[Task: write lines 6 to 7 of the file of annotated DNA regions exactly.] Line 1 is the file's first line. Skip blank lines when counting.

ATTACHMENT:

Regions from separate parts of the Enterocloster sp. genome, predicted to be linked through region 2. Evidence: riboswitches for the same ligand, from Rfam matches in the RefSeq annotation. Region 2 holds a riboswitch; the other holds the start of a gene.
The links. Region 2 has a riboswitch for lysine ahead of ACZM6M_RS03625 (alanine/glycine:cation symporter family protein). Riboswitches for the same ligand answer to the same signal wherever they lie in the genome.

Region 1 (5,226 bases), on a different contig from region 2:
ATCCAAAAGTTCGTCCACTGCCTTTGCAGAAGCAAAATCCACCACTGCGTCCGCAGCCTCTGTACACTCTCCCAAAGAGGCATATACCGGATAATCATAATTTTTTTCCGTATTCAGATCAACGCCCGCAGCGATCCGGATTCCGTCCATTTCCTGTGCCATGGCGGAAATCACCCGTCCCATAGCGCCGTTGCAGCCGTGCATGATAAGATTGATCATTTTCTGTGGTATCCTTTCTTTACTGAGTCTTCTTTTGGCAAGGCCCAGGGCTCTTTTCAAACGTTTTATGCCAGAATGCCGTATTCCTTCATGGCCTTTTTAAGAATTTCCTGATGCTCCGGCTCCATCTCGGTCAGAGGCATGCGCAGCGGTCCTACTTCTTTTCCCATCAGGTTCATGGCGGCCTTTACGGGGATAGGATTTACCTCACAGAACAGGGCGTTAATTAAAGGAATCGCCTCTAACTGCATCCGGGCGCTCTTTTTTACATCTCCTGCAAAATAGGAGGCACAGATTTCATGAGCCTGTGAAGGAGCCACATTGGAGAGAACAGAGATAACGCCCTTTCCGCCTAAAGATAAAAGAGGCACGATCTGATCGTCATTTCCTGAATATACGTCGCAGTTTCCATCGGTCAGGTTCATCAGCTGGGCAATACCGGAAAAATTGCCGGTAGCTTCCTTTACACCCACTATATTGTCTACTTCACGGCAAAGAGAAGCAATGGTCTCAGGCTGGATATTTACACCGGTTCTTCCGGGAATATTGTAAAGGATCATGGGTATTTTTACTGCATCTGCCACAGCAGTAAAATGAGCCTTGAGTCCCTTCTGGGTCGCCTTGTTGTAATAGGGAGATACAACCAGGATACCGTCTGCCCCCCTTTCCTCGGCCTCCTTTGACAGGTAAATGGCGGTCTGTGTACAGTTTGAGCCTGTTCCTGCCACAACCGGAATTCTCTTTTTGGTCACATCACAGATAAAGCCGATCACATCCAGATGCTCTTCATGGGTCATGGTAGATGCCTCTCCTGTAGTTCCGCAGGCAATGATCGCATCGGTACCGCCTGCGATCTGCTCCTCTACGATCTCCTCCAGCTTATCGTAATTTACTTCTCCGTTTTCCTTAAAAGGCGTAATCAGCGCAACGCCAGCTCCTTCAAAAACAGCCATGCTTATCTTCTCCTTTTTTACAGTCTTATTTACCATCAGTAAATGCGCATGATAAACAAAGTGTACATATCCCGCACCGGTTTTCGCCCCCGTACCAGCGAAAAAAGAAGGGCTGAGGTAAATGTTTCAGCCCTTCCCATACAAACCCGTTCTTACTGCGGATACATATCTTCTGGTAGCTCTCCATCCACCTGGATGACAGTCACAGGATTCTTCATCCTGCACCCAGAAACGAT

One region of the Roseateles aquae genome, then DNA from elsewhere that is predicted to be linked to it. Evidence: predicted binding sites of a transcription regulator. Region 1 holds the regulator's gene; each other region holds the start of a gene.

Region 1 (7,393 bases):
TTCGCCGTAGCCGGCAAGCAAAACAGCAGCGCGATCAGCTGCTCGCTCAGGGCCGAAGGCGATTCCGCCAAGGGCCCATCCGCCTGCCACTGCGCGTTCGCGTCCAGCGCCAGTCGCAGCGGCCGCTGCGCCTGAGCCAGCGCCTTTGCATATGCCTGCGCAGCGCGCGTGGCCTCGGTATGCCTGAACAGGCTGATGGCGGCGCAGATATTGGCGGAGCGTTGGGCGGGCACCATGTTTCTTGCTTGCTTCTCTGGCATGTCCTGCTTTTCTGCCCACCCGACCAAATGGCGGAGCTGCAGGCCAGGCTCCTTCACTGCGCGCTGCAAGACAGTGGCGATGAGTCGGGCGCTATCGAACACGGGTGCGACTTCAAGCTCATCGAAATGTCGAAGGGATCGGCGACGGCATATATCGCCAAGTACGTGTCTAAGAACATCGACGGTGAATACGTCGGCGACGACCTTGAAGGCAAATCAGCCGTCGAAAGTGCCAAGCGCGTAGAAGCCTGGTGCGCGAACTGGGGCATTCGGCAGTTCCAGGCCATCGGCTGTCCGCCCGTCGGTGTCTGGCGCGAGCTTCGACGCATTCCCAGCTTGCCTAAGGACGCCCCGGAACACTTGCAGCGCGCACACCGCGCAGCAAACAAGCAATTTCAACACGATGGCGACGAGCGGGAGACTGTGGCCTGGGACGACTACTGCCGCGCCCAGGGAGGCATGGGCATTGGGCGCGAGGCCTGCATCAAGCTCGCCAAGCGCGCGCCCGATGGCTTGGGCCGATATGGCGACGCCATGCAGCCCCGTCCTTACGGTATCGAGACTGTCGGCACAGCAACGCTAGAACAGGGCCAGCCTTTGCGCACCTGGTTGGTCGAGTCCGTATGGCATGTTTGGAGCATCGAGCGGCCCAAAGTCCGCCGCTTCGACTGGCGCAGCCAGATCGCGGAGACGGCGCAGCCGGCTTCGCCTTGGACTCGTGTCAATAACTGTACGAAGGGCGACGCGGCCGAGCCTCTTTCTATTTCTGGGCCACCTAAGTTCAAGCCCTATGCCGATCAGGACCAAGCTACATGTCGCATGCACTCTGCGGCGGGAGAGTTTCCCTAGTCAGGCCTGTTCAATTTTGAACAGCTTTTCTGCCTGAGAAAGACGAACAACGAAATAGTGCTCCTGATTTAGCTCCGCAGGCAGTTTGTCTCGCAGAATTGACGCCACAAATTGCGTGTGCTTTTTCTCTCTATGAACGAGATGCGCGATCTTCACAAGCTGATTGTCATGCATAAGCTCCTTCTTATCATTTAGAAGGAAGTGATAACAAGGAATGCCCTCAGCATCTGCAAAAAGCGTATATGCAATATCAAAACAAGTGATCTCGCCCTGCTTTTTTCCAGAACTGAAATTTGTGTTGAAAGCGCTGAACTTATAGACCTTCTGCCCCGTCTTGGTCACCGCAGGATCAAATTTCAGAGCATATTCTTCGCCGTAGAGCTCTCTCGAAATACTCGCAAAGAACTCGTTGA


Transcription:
Region 1 (7,393 bases):
TTCGCCGTAGCCGGCAAGCAAAACAGCAGCGCGATCAGCTGCTCGCTCAGGGCCGAAGGCGATTCCGCCAAGGGCCCATCCGCCTGCCACTGCGCGTTCGCGTCCAGCGCCAGTCGCAGCGGCCGCTGCGCCTGAGCCAGCGCCTTTGCATATGCCTGCGCAGCGCGCGTGGCCTCGGTATGCCTGAACAGGCTGATGGCGGCGCAGATATTGGCGGAGCGTTGGGCGGGCACCATGTTTCTTGCTTGCTTCTCTGGCATGTCCTGCTTTTCTGCCCACCCGACCAAATGGCGGAGCTGCAGGCCAGGCTCCTTCACTGCGCGCTGCAAGACAGTGGCGATGAGTCGGGCGCTATCGAACACGGGTGCGACTTCAAGCTCATCGAAATGTCGAAGGGATCGGCGACGGCATATATCGCCAAGTACGTGTCTAAGAACATCGACGGTGAATACGTCGGCGACGACCTTGAAGGCAAATCAGCCGTCGAAAGTGCCAAGCGCGTAGAAGCCTGGTGCGCGAACTGGGGCATTCGGCAGTTCCAGGCCATCGGCTGTCCGCCCGTCGGTGTCTGGCGCGAGCTTCGACGCATTCCCAGCTTGCCTAAGGACGCCCCGGAACACTTGCAGCGCGCACACCGCGCAGCAAACAAGCAATTTCAACACGATGGCGACGAGCGGGAGACTGTGGCCTGGGACGACTACTGCCGCGCCCAGGGAGGCATGGGCATTGGGCGCGAGGCCTGCATCAAGCTCGCCAAGCGCGCGCCCGATGGCTTGGGCCGATATGGCGACGCCATGCAGCCCCGTCCTTACGGTATCGAGACTGTCGGCACAGCAACGCTAGAACAGGGCCAGCCTTTGCGCACCTGGTTGGTCGAGTCCGTATGGCATGTTTGGAGCATCGAGCGGCCCAAAGTCCGCCGCTTCGACTGGCGCAGCCAGATCGCGGAGACGGCGCAGCCGGCTTCGCCTTGGACTCGTGTCAATAACTGTACGAAGGGCGACGCGGCCGAGCCTCTTTCTATTTCTGGGCCACCTAAGTTCAAGCCCTATGCCGATCAGGACCAAGCTACATGTCGCATGCACTCTGCGGCGGGAGAGTTTCCCTAGTCAGGCCTGTTCAATTTTGAACAGCTTTTCTGCCTGAGAAAGACGAACAACGAAATAGTGCTCCTGATTTAGCTCCGCAGGCAGTTTGTCTCGCAGAATTGACGCCACAAATTGCGTGTGCTTTTTCTCTCTATGAACGAGATGCGCGATCTTCACAAGCTGATTGTCATGCATAAGCTCCTTCTTATCATTTAGAAGGAAGTGATAACAAGGAATGCCCTCAGCATCTGCAAAAAGCGTATATGCAATATCAAAACAAGTGATCTCGCCCTGCTTTTTTCCAGAACTGAAATTTGTGTTGAAAGCGCTGAACTTATAGACCTTCTGCCCCGTCTTGGTCACCGCAGGATCAAATTTCAGAGCATATTCTTCGCCGTAGAGCTCTCTCGAAATACTCGCAAAGAACTCGTTGA